Mistakes You Can Make In Your Debt Elimination Plan

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It’s the last day in this series of how to eliminate credit card debt . Today we’ll be looking at the pitfalls and mistakes some people make as they attempt to get your finances back in order.

So far, we’ve covered off some ideas like snowballing debt and ways to make money which can then be used to help you pay off your cards even faster. Now you have a formidable arsenal at your disposal. What could go wrong?

Actually, there are quite a few potential hazards in your path. Let’s take a look at them.

You’re Aiming Too High

Wouldn’t it be great to whisper, “debt be gone” and see all your money problems vanish into the night? Fast? Yes. Effective? Yes. Realistic? No.

In all likelihood your accumulated debt has taken a fair amount of time to build up. A little here, a little there and, before you know it, you owe nearly enough money to furnish your bank manager with a lifestyle on a par with a Roman Emperor!

Unless you have a large chunk of disposable cash it’s not likely that you’ll clear your loans overnight. Temptation might be whispering in your ear, “go hard, go fast and live debt free tomorrow” but you need to ignore those words.

Setting yourself an unrealistic time-frame will result a in big, fat Freddy (F for failure). If your plan is to clear off all those loans in 4 years then stick to the plan. Think of it the same way as you would when you want to get fit. Would you really expect to go out and a run sub six minute miles after 5 years sat on the sofa doing nothing?

Not Tracking Your Progress

Remember in the first installment when I talked about tracking all the money that comes in and goes out? This is probably the most important step you’ll take. Without a sound understanding of the state of your finances you’re on a slippery slope to failure.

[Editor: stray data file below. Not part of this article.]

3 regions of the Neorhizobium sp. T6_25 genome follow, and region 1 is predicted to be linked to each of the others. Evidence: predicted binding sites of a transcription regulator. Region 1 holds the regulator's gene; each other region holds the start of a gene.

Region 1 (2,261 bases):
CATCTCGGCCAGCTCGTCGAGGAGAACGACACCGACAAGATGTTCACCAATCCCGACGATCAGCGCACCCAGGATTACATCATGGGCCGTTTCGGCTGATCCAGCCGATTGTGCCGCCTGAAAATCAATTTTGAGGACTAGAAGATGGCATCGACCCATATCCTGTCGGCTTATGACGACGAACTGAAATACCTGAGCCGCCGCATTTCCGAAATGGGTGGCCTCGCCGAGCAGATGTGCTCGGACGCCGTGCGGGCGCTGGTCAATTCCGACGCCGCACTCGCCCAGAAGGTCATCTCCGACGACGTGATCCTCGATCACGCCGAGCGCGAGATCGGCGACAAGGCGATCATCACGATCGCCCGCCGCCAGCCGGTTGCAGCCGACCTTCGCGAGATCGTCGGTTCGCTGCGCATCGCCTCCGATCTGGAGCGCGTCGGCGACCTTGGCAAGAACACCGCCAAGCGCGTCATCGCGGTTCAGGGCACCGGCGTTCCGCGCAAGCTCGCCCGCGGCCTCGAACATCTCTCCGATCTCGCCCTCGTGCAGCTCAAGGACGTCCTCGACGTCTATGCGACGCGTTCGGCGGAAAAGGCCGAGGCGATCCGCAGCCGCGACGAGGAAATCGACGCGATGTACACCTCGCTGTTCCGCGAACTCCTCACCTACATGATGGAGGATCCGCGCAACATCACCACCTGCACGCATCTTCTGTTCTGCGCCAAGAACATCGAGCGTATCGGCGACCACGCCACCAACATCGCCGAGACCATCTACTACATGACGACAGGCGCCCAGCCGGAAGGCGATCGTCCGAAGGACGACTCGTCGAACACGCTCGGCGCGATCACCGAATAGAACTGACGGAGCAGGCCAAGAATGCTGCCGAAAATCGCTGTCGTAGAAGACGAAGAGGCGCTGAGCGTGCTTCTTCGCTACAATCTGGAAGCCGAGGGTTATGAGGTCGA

There are plenty of tools available to you:

www.mint.com is probably the finest example of and online tool for tracking your finances. More importantly, it’s free.

GNUCash is a free piece of software you can download and install on your Mac, PC or Linux computer. Pack full of features you normally only see in high price products, it will continue to be useful once your debts are paid off.

Spreadsheets are the simplest way to keeping track of your money. If you’re not sure how make your own go to budgetworksheets.org and download a copy.

Borrowing From Your Savings

Borrowing money from your savings fund is a massive no-no. Slush fund, money for a rainy day, call it what you want, it’s there for a reason. You may have been diligently putting this money aside for your retirement or simply as a pot of spare cash to cover something as simple as your boiler breaking down. Whatever you do, don’t touch this cash. Some financial guru’s may disagree with my views; tough! I’m right, they’re wrong.

Let’s say you £5,000 in savings and £6,000 on credit card debt. Logic says that you should use the money to clear as much of your loan as possible. Once you’re done you simply start replenishing your money pot. How long will this take you to do? What happens if disaster strikes?

How Long Will It Take To Save £5000?